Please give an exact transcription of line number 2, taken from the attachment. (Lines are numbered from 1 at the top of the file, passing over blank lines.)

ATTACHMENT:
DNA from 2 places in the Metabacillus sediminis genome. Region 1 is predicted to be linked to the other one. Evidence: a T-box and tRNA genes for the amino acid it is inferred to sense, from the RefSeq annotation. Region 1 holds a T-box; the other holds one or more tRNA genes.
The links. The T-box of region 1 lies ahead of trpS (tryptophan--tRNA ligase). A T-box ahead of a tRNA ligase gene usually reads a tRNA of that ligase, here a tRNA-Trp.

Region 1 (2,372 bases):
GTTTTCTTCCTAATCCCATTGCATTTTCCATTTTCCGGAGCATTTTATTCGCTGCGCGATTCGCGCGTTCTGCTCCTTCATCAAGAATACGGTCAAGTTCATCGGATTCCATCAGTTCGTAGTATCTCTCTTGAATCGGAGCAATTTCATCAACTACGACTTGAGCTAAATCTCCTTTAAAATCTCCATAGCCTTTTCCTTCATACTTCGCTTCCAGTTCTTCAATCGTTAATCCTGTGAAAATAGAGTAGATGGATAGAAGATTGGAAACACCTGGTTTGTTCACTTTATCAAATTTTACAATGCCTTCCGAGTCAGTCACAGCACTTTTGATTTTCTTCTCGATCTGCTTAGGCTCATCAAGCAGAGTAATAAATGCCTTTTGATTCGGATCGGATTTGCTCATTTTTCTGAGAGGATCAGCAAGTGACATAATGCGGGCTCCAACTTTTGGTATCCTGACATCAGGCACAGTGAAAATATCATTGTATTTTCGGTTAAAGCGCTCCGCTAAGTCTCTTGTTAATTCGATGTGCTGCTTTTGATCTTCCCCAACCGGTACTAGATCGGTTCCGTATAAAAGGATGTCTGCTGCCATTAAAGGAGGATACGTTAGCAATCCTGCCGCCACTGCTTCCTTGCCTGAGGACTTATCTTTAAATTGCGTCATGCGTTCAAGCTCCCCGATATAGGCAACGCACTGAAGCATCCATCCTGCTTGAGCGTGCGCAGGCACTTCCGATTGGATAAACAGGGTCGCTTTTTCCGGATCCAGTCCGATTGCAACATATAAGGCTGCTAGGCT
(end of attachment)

The links. The T-box of region 1 lies ahead of trpS (tryptophan--tRNA ligase). A T-box ahead of a tRNA ligase gene usually reads a tRNA of that ligase, here a tRNA-Trp.